Tuesday, June 24, 2003

Ky. educators weigh state, federal testing at schools

By Charles Wolfe
The Associated Press

FRANKFORT - Kentucky's public schools could soon have their performance judged two ways - separate measurements for state and federal purposes - with potentially different results and consequences.

The proposal is among those being kicked around as Kentucky tries to decide how to implement the new federal education law known as No Child Left Behind, officials said Monday.

Under the new law, schools that get federal money are to be held accountable for student progress in two subjects - math and reading - on the basis of annual test scores.

Under Kentucky's system, school progress is judged every second year, using two years of data. Testing is across the curriculum, not just in math and reading. And Kentucky has not tested math and reading annually in every grade, 3 through 8, as the federal law requires.

Rather than sacrifice or contort its own system to fit the federal model, Kentucky might simply do both, Deputy Education Commissioner Kevin Noland told a legislative subcommittee. That way, Noland said, the state could keep its testing system and also federal funding, about $300 million a year.

"The down side of that is there may be some confusion" if a school is deemed to be progressing by one measurement and declining by the other, Noland said.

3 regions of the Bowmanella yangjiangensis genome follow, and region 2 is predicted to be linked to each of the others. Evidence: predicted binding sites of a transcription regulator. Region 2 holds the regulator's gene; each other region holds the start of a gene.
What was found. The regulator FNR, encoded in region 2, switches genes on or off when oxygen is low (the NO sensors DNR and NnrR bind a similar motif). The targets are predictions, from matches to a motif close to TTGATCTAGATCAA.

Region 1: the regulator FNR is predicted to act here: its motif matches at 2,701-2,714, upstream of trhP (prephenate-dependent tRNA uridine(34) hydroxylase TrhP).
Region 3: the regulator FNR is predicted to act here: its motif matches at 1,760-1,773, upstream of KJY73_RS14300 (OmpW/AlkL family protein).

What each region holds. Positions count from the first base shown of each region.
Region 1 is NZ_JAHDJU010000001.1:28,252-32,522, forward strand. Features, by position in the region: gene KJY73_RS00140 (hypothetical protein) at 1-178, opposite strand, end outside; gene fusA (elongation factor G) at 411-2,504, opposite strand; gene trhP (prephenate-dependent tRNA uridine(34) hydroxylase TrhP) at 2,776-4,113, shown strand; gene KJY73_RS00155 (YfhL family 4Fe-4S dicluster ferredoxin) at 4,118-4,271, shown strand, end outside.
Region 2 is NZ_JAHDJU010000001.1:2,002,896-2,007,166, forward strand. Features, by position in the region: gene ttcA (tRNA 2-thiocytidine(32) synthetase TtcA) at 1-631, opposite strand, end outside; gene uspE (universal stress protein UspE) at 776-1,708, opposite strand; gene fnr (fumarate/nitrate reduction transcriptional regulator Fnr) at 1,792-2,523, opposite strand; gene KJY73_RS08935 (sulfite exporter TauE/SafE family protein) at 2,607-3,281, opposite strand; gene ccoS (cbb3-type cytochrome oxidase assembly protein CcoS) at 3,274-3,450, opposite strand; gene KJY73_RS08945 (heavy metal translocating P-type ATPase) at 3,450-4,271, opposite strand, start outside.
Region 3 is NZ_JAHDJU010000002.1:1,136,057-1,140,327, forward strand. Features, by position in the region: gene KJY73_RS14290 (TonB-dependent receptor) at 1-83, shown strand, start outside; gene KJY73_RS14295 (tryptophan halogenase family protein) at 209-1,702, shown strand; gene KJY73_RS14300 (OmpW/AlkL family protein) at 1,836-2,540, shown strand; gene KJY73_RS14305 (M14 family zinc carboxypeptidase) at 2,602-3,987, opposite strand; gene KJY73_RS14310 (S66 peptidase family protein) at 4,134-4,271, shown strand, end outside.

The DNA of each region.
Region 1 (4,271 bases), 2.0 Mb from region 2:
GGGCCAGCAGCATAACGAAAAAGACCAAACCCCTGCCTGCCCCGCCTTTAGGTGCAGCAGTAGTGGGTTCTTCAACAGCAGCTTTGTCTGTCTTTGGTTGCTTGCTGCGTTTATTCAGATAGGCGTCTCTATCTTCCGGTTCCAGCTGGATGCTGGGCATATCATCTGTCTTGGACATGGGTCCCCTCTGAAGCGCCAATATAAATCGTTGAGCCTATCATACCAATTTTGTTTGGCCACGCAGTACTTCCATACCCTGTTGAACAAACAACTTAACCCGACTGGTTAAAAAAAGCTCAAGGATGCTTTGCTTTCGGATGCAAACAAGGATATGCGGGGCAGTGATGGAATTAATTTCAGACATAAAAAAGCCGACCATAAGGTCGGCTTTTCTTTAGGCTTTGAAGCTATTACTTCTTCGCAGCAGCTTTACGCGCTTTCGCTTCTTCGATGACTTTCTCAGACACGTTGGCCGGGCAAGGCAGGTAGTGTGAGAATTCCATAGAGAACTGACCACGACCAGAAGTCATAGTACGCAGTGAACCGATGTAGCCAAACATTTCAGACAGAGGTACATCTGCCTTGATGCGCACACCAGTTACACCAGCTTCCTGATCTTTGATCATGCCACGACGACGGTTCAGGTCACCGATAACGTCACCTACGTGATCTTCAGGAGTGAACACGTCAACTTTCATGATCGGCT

Helen Mountjoy, chairwoman of the Kentucky Board of Education, said the state board has not yet agreed to a dual reporting system.

Howard: Some good news
Korte: Inside City Hall
Pulfer: The ambassador

Court upholds principle, strikes down quotas
Local colleges step up minority recruiting
Local college-bound teens divided on vote
Tristate: Race matters
Putting the court's ruling into context
Bush: Diversity, not quotas, won
Excerpts from the court's two cases
Editorial: For the good of diversity
Guest column: Colleges face new confusion with court's guidelines
Local voices: Affirmative action ruling

Reserves receive hero's welcome
Butler Co. closer to relief from flooding
Fairfield can't stand the rain
Taxpayers stuck with Kroger's $15M bill
Mercedes-Benz looking at West Chester
2 motorcyclists die, another hurt in wrecks
Heberle parents demand information
School teams to be split up
Scholarship winners want to help others
CPS unveils two new designs
Calling all canoeists: Prove your skills at Paddlefest
West Chester committee urges recreation levy
Police sort information on river deaths
Parents who owe support offered catch-up chance
Death-row inmate asks for new trial
Obituary: Mary Louise Schum won design awards
Tristate A.M. report

Development of Ft. Mitchell farm OK'd
NKU grant may spur more health centers at schools
Video shows off city quirks
Needy parents on long waiting list for state child-care benefits
Ky. educators weigh state, federal testing at schools